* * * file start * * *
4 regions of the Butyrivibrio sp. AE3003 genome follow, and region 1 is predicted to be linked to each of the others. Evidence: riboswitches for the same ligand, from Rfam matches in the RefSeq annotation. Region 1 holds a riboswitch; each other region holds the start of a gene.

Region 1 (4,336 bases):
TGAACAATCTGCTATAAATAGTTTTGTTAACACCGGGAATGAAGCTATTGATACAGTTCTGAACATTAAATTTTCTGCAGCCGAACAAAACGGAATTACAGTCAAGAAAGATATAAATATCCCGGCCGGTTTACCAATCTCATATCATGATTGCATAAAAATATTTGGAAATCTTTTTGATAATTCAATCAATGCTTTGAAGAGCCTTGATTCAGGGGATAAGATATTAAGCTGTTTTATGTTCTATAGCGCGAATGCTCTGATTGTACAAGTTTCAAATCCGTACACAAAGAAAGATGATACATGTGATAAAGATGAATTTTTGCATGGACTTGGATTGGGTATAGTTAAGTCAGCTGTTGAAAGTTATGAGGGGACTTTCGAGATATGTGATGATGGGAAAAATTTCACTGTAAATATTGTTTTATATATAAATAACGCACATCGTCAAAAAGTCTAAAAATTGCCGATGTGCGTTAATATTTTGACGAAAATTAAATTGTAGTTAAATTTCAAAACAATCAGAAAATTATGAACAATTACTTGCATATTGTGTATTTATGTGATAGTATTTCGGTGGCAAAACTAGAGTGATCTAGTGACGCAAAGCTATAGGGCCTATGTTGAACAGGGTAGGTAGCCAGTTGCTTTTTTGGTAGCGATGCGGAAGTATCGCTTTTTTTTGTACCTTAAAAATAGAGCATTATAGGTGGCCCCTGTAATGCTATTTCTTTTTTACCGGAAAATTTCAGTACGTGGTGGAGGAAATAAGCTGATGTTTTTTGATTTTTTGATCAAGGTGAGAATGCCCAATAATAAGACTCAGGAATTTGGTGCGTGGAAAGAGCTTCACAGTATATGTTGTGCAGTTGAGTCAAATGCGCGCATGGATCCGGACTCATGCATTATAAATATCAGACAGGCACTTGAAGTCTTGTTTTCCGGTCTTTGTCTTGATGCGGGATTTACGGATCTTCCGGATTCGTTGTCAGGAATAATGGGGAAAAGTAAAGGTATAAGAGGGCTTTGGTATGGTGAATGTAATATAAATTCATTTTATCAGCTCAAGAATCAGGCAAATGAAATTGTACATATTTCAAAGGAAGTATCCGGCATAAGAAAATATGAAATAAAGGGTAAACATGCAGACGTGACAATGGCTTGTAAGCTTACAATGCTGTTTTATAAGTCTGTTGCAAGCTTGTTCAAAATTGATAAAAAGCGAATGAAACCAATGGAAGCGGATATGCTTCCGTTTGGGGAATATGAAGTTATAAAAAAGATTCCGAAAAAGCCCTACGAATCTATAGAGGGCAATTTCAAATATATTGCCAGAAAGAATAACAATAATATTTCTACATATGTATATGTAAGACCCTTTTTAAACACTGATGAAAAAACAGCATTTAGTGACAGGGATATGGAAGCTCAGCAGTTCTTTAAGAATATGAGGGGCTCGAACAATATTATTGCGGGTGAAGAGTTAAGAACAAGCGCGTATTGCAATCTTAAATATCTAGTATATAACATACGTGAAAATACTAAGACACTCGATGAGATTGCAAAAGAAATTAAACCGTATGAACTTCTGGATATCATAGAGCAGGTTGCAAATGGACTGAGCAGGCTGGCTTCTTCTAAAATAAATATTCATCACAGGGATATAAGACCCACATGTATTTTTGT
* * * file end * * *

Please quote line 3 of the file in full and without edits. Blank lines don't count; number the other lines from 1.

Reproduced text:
TGAACAATCTGCTATAAATAGTTTTGTTAACACCGGGAATGAAGCTATTGATACAGTTCTGAACATTAAATTTTCTGCAGCCGAACAAAACGGAATTACAGTCAAGAAAGATATAAATATCCCGGCCGGTTTACCAATCTCATATCATGATTGCATAAAAATATTTGGAAATCTTTTTGATAATTCAATCAATGCTTTGAAGAGCCTTGATTCAGGGGATAAGATATTAAGCTGTTTTATGTTCTATAGCGCGAATGCTCTGATTGTACAAGTTTCAAATCCGTACACAAAGAAAGATGATACATGTGATAAAGATGAATTTTTGCATGGACTTGGATTGGGTATAGTTAAGTCAGCTGTTGAAAGTTATGAGGGGACTTTCGAGATATGTGATGATGGGAAAAATTTCACTGTAAATATTGTTTTATATATAAATAACGCACATCGTCAAAAAGTCTAAAAATTGCCGATGTGCGTTAATATTTTGACGAAAATTAAATTGTAGTTAAATTTCAAAACAATCAGAAAATTATGAACAATTACTTGCATATTGTGTATTTATGTGATAGTATTTCGGTGGCAAAACTAGAGTGATCTAGTGACGCAAAGCTATAGGGCCTATGTTGAACAGGGTAGGTAGCCAGTTGCTTTTTTGGTAGCGATGCGGAAGTATCGCTTTTTTTTGTACCTTAAAAATAGAGCATTATAGGTGGCCCCTGTAATGCTATTTCTTTTTTACCGGAAAATTTCAGTACGTGGTGGAGGAAATAAGCTGATGTTTTTTGATTTTTTGATCAAGGTGAGAATGCCCAATAATAAGACTCAGGAATTTGGTGCGTGGAAAGAGCTTCACAGTATATGTTGTGCAGTTGAGTCAAATGCGCGCATGGATCCGGACTCATGCATTATAAATATCAGACAGGCACTTGAAGTCTTGTTTTCCGGTCTTTGTCTTGATGCGGGATTTACGGATCTTCCGGATTCGTTGTCAGGAATAATGGGGAAAAGTAAAGGTATAAGAGGGCTTTGGTATGGTGAATGTAATATAAATTCATTTTATCAGCTCAAGAATCAGGCAAATGAAATTGTACATATTTCAAAGGAAGTATCCGGCATAAGAAAATATGAAATAAAGGGTAAACATGCAGACGTGACAATGGCTTGTAAGCTTACAATGCTGTTTTATAAGTCTGTTGCAAGCTTGTTCAAAATTGATAAAAAGCGAATGAAACCAATGGAAGCGGATATGCTTCCGTTTGGGGAATATGAAGTTATAAAAAAGATTCCGAAAAAGCCCTACGAATCTATAGAGGGCAATTTCAAATATATTGCCAGAAAGAATAACAATAATATTTCTACATATGTATATGTAAGACCCTTTTTAAACACTGATGAAAAAACAGCATTTAGTGACAGGGATATGGAAGCTCAGCAGTTCTTTAAGAATATGAGGGGCTCGAACAATATTATTGCGGGTGAAGAGTTAAGAACAAGCGCGTATTGCAATCTTAAATATCTAGTATATAACATACGTGAAAATACTAAGACACTCGATGAGATTGCAAAAGAAATTAAACCGTATGAACTTCTGGATATCATAGAGCAGGTTGCAAATGGACTGAGCAGGCTGGCTTCTTCTAAAATAAATATTCATCACAGGGATATAAGACCCACATGTATTTTTGT